FOXBOROUGH — The requests have come to a screeching halt.
Because of his blistering speed, Tyquan Thornton used to get asked to race all the time as challengers wanted to measure up to the receiver.
Then the former Baylor star scorched the field at the NFL Combine with a 4.28 in the 40-yard dash, and his phone stopped pinging as much.
“A lot of guys asked to race, but not after that 4.2,” the Patriots rookie said with a huge smile Tuesday just after the club wrapped up a subdued OTA session that last just over an hour.
Thornton’s combine time isn’t the only measurable that has drawn attention. His wrists were measured at 6⅛ inches, the smallest of all the participants in Indianapolis.
When asked about his wrists, Thornton held up his arms and seemed perplexed by the hubbub.
“Skinny wrists? I mean, what are you using for your wrists for?” he said through a muffled chuckle. “That was new to me.”
Thornton’s size — he is listed at 6 feet 2 inches and a generous 182 pounds — has never prevented him from excelling on the football field. In 42 games at Baylor, he collected 143 catches for 2,242 yards and 19 touchdowns.
Thornton will need to bulk up to withstand the rigors of NFL life, where winning 50-50 balls is imperative. He acknowledged that gaining some weight is on the offseason itinerary.
“It’s a process coming in every day,” he said. “Just trying to work and get better, making strides every day.”
He doesn’t envision himself transforming his body too much, however.
“Just staying true to myself,” he said of his new caloric intake. “Always look at myself in the mirror. You know, this is my body type. This is my frame. I don’t see myself being 225 pounds. Been thin all my life.
“Just getting stronger in the weight room, building my muscles so I can have that fast twitch.”
Some other observations from the low-key session:
▪ There was an emphasis on conditioning, with a heavy set of wind sprints and suicides of varying lengths. There was a group on each of the two upper fields, while veterans Devin McCourty, Matthew Slater, Nick Folk, Brian Hoyer, and Cody Davis did their work together between the fields.
▪ Those not spotted included receiver N’Keal Harry; running back James White; offensive linemen Trent Brown, Isaiah Wynn, Chasen Hines, and Andrew Stueber; linebackers Matthew Judon and Anfernee Jennings; defensive tackles Davon Godchaux and Byron Cowart; and kicker Quinn Nordin.
▪ Safeties Jabril Peppers and Brenden Schooler, linebacker Raekwon McMillan, defensive lineman DaMarcus Mitchell, tight end Dalton Keene, and long snapper Joe Cardona likely would have been classified as “limited” had this been a regular-season practice.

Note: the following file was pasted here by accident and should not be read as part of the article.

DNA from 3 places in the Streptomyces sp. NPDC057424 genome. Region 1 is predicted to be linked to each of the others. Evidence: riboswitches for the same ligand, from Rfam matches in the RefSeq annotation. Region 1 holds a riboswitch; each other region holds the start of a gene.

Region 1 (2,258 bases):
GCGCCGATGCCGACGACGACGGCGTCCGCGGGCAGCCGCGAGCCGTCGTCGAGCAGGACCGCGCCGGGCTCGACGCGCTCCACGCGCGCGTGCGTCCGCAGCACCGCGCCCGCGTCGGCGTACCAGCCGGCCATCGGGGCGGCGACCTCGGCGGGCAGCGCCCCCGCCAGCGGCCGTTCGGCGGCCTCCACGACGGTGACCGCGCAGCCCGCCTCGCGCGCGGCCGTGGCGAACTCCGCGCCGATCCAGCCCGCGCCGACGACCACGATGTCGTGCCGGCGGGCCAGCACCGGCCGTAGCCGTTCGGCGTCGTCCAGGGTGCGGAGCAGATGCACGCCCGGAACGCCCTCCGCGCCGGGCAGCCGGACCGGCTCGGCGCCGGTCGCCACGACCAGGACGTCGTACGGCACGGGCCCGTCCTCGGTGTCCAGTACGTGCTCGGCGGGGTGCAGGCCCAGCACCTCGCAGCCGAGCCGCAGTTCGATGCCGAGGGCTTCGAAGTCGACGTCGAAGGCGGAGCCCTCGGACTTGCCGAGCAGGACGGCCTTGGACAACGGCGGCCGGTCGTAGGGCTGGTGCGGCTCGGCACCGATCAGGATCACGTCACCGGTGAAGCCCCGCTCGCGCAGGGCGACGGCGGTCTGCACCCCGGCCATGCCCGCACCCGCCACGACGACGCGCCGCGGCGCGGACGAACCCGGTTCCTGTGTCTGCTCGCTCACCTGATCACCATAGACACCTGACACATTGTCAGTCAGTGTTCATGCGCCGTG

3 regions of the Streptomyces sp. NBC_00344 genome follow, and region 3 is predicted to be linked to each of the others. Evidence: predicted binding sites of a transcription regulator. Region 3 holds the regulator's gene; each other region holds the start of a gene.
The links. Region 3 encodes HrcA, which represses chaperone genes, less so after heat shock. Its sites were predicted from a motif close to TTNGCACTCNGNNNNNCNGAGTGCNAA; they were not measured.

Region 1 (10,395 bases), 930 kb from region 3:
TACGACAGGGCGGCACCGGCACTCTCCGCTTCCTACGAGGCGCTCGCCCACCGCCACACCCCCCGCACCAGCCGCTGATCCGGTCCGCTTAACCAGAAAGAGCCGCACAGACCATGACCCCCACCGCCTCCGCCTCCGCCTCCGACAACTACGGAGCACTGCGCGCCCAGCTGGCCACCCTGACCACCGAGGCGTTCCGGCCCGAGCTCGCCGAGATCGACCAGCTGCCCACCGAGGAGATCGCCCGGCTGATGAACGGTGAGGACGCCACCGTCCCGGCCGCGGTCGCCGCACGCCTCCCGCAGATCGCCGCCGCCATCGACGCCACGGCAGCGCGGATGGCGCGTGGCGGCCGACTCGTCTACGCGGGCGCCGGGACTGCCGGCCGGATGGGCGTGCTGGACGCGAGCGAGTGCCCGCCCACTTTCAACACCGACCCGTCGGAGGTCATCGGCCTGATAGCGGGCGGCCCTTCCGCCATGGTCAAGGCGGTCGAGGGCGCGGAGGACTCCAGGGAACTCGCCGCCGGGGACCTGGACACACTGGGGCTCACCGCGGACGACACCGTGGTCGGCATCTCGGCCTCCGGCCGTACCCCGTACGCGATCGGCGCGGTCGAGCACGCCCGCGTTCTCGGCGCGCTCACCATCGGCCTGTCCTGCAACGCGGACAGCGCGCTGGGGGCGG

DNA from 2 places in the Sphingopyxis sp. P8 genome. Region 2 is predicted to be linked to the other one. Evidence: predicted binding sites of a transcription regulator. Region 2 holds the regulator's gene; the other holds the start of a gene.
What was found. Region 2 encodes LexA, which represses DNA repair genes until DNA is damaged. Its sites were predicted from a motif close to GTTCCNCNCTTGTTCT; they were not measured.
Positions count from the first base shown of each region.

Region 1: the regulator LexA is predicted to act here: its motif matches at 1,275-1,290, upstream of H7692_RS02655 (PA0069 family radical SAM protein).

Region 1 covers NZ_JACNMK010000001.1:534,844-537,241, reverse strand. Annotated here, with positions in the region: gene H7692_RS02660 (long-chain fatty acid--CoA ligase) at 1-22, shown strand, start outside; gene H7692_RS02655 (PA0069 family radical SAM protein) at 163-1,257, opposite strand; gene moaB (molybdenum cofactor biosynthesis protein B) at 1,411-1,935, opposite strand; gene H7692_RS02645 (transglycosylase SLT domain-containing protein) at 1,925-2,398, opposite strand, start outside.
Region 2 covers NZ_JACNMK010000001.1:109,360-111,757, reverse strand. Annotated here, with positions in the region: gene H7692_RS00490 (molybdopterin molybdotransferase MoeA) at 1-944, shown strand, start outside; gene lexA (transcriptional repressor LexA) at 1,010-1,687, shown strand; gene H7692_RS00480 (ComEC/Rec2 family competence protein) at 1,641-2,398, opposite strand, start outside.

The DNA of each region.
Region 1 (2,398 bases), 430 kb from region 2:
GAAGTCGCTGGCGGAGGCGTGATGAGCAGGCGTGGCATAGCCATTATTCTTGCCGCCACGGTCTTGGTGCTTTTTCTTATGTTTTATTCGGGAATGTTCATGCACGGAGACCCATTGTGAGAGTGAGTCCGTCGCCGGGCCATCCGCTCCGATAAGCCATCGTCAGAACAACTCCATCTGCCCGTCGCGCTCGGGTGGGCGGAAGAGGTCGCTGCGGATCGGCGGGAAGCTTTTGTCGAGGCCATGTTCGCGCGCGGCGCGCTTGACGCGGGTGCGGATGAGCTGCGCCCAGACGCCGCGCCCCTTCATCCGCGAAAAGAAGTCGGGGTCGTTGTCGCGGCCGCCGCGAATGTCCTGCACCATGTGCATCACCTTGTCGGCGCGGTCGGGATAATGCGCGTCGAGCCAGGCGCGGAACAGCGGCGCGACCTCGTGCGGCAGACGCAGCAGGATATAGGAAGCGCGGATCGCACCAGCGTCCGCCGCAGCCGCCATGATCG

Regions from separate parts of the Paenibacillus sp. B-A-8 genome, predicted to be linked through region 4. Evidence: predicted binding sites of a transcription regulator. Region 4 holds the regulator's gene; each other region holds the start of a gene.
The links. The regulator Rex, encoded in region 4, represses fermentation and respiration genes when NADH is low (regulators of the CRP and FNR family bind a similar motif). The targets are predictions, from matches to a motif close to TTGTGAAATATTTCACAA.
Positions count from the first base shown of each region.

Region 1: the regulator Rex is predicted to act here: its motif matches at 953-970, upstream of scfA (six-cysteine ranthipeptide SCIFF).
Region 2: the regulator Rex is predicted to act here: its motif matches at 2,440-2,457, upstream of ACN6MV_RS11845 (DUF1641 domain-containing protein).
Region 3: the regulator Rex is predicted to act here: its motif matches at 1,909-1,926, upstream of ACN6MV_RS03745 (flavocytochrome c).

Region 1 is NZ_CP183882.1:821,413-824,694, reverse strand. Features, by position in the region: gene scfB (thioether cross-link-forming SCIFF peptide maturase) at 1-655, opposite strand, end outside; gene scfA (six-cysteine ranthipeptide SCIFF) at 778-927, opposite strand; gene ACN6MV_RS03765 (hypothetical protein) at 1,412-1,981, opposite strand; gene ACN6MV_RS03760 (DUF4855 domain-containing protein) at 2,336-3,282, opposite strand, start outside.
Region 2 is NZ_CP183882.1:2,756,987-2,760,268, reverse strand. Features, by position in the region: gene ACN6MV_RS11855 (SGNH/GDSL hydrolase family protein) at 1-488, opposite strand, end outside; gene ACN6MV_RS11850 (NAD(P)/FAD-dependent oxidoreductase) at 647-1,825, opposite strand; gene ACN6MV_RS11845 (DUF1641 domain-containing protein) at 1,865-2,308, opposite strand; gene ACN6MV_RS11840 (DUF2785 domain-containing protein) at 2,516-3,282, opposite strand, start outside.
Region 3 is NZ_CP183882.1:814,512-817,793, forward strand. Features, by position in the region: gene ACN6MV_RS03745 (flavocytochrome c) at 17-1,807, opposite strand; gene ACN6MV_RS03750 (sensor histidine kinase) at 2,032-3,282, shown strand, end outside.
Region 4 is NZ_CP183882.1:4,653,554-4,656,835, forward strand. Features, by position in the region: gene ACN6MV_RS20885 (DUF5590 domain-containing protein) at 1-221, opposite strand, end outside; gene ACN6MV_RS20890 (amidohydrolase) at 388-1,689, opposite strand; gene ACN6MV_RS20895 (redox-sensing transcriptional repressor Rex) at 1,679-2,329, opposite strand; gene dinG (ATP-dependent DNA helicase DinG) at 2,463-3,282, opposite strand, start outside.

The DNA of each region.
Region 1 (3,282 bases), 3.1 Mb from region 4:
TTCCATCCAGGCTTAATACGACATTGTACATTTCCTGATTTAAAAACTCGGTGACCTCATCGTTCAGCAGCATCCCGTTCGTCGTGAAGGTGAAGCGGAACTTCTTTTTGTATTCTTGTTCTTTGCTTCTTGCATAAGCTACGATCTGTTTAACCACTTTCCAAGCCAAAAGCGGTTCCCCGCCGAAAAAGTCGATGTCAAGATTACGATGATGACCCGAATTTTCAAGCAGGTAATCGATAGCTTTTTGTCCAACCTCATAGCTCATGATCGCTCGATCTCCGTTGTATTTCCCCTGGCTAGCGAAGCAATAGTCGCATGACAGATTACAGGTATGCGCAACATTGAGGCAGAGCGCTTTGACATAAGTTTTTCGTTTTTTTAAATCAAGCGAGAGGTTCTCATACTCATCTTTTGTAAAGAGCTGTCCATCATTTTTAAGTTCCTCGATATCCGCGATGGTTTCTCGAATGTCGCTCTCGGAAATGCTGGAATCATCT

▪ The offensive and defensive players worked separately, even during 11-on-11 drills, which had more of a walk-through/instructional feel. Several staffers donned yellow pinnies and acted as faux defenders during the offensive work. Even Bill Belichick and assistants Ross Douglas, Troy Brown, and Nick Caley jumped into the drills.
▪ Joe Judge tutored rookie quarterback Bailey Zappe during and after several drills. The kid has a live arm.
▪ With Wynn and Brown out, Yodny Cajuste worked at left tackle and Justin Herron at right tackle.
▪ First-round pick Cole Strange continued to work at left guard and said he’s comfortable there or anywhere on the offensive line.
▪ Backup long snapper Ross Reiter received a long blocking tutorial from special teams coordinator Cam Achord.
▪ When asked if he believed linebacker Josh Uche had the ability to play inside and out, similar to the way Dont’a Hightower has been used, Belichick bristled.
“It’s a stretch to compare almost anyone to Hightower,” he said. “You’re talking about one of the best linebackers that’s ever played here.”
Belichick declined to discuss Hightower’s future; he remains an unrestricted free agent.
▪ Belichick offered his support to the Celtics in the NBA Finals and to Danny Woodhead, the former Patriots running back who is attempting to qualify for the US Open at The Country Club in Brookline.
The coach praised the Celtics defense, saying “They’re tough, they hustle, and play smart basketball. Pleasure to watch. Fun to watch.”
Asked if he had given any pointers to Woodhead on the TCC course, the coach smiled and said, “No, just pulling for him. If he’s relying on me, he’s in a lot of trouble.”
▪ Running backs coach Ivan Fears observed practice from the side bleachers.
▪ Team owner Robert Kraft watched practice with director of player personnel Matt Groh, with director of scouting Eliot Wolf stopping by for a chat.